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In early May 2015, Jim Balsillie, co-founder of Research in Motion (now BlackBerry Ltd.), published an editorial in the Globe and Mail in which he said: “Canada’s terrible record of commercializing its ideas won’t change until we build proper infrastructure to help our entrepreneurs succeed on the global stage, where the real money is made.”
Balsillie‘s main reproach was that policies required for the innovation economy in Canada are simply inadequate or absent all together which equals in zero growth. He also mentioned how open borders are good Canadian oil, lumber and beef but that current policies didn’t address the ownership of ideas which is the basis of profitable commercialization.
A virtual wall has been built by successive Canadian governments that have neglected to make emerging technologies a trade priority making a trade and taxation update urgent.
The cornerstone of Canadian trade was set in 1960s when, by fear of being shut out of the auto manufacturing industry, policy makers in Ottawa came up with the Auto Pact. These days, the border that separates us from our southern neighbors seems to be less lenient pushing big industries and the government to make hard choices leading up to innovation.
Traditional Choices Failing
To stay afloat in the auto industry, Canadians have been throwing money into a new bridge to link Detroit to Windsor and as well, Keystone XL – on which the Canadian oil industry was heavily replying on, has been nixed pushing investors to look at new ventures in order to stay in the game. With traditional industries not looking so good, it’s now, more than ever, time that Canada pump up its presence on the market of new technologies such as robotics, nanotech, computation and energy.
To help move forward, two solutions seem like the obvious choice: assuring that Canada’s tax system matches the American venture capital tax incentives in order to encourage innovation and also, Canada needs to strike a new deal to create a customs union or tech Auto Pact so that workers, capital and goods can move more easily.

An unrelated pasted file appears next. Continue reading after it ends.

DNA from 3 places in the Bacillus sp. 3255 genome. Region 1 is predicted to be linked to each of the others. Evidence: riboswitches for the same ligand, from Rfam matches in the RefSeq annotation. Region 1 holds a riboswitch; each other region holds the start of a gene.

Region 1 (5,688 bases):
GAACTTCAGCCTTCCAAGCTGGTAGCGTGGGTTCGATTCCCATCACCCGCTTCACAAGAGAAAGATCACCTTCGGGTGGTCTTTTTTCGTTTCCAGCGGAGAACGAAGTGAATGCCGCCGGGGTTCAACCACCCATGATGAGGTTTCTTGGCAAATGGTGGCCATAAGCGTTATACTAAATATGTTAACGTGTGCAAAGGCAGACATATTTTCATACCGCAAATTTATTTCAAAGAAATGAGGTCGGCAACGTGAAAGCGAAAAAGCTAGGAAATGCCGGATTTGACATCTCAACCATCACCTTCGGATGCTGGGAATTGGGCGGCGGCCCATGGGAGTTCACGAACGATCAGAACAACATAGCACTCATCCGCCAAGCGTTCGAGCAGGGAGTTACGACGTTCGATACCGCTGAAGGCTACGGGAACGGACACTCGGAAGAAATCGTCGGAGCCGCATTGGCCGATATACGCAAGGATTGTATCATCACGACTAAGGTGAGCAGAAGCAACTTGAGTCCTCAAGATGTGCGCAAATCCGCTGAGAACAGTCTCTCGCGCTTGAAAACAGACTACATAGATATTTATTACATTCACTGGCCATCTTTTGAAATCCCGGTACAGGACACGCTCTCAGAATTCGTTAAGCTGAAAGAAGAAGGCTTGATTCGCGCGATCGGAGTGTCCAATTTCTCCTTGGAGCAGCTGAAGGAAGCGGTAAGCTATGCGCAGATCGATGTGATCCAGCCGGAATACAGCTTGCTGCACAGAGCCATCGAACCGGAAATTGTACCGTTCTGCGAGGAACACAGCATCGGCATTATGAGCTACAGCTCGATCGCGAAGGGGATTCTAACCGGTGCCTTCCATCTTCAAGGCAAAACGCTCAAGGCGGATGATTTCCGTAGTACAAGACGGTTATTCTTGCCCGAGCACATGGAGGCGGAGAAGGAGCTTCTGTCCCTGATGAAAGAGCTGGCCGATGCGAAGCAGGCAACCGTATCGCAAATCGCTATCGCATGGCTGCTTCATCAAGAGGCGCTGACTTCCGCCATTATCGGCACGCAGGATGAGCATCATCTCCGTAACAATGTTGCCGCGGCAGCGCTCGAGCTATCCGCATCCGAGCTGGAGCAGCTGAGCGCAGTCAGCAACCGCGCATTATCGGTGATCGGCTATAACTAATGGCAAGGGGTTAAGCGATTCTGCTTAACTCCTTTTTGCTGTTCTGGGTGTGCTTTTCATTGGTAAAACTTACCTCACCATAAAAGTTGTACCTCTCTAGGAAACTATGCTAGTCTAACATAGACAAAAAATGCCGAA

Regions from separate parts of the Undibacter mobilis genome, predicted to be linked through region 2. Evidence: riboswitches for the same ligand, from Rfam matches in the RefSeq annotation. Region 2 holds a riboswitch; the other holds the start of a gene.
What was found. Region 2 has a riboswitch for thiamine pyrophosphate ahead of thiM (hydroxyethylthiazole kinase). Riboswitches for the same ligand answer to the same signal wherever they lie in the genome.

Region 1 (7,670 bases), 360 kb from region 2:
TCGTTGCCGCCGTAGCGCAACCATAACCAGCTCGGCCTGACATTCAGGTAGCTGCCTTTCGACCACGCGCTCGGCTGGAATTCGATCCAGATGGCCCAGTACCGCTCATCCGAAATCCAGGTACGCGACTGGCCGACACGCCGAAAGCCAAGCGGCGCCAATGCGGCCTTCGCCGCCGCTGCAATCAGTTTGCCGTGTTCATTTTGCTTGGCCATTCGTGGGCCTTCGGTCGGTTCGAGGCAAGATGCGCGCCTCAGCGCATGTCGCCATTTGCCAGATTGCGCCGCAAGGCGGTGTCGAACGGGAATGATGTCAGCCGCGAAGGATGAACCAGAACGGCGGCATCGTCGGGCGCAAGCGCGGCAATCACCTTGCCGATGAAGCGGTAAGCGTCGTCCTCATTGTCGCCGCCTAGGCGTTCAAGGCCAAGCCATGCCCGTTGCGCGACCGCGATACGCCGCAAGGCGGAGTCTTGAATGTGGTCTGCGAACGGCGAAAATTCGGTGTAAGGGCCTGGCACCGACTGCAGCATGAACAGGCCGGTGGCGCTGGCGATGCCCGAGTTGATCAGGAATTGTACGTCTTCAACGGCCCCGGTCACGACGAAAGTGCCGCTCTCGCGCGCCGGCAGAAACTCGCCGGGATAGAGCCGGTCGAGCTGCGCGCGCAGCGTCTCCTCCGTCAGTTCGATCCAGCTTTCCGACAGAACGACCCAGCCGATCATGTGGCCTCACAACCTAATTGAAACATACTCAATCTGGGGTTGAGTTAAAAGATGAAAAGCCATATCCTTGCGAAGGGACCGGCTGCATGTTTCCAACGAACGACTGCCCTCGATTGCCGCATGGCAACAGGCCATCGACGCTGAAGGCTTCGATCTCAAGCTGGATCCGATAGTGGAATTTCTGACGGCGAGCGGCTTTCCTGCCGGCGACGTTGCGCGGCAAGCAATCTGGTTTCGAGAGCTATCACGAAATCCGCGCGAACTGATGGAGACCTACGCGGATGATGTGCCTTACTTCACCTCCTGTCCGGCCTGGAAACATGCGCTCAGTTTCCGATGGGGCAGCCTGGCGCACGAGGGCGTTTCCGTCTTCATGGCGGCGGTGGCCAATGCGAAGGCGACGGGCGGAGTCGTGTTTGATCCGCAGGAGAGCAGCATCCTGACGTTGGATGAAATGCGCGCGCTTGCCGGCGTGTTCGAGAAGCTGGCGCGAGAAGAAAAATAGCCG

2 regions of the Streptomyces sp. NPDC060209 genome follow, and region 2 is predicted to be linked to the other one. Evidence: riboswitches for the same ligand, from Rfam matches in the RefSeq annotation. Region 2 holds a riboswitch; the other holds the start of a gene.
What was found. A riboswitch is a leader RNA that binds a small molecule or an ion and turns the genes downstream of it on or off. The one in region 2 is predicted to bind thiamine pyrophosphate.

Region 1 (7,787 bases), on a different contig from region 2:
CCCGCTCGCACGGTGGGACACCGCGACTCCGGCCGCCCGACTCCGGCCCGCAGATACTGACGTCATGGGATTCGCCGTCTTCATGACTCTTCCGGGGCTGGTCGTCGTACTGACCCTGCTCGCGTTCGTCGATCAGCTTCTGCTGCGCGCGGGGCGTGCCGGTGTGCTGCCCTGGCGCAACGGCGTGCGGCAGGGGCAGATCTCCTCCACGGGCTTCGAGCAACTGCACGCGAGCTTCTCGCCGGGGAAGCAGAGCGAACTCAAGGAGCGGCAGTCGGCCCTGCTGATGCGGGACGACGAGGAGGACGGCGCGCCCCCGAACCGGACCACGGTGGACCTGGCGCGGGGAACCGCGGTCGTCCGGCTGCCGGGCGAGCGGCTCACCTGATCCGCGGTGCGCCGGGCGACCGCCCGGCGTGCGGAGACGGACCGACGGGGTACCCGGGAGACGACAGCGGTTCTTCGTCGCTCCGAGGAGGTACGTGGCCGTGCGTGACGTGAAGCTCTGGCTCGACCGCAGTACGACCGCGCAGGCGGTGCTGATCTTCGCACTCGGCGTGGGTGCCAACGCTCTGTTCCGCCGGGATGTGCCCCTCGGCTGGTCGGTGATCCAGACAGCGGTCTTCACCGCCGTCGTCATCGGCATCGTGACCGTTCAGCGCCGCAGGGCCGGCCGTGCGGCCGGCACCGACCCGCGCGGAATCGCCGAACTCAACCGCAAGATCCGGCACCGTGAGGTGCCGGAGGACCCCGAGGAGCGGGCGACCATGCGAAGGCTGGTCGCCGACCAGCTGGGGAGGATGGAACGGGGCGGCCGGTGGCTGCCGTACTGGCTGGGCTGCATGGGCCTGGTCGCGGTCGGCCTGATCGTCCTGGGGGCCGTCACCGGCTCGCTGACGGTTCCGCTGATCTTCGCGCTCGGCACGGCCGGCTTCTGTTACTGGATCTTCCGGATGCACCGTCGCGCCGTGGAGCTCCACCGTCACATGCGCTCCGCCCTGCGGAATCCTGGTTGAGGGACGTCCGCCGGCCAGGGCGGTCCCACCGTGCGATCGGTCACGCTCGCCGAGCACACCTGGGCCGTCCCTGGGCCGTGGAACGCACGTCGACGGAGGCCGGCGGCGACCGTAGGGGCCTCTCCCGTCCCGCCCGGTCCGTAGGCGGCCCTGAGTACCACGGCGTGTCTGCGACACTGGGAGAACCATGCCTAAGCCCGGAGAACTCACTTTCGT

Allowing for greater labour mobility to the U.S. and the acquirement of capital back in Canada, should help decrease the Canadian brain drain to the South. Millions of highly educated entrepreneurs from Canada are currently living, working and investing in science, tech, engineering and financial hubs in Boston, New York and California. One can only imagine the power and innovation Canada is missing out on because the rules and regulations to favour emerging tech just aren’t in place.
The liberalization of bilateral immigration would allow Canadian entrepreneurs to set up shop down in the U.S. and easily commute from Canada – it might also motivate many Americans to move up to the Great White North for social or even political reasons and to take advantage of the Canadian talent.
Canada’s Tech Deficit
When we compare the numbers from Canada and the United States related to government and private sector research and investment, it’s quite obvious that the two countries are not in the same league.
The amount of venture capital investment in the U.S. comes up to US$40 billion in 2014 – compared to US$1.7 billion for the entirety of Canada. Government funded research and development comes up to US100 billion with an added US$200 billion from American universities and the private sector. Canadians, watching as local talent and investment dollars are fleeing to the south, are helpless without the proper legislation and tools in hand.
It doesn’t have to be that way.
The quickest solution to stop the brain drain and to finally create a profitable start-up environment in Canada is to adopt the American tax template and remove border impediments. New technologies are replacing traditional manufacturing and resource based sectors as key players in the economy – that association must become entrenched in upcoming financial strategies to be adopted by the Canadian Government if it doesn’t want to be left out in the dust.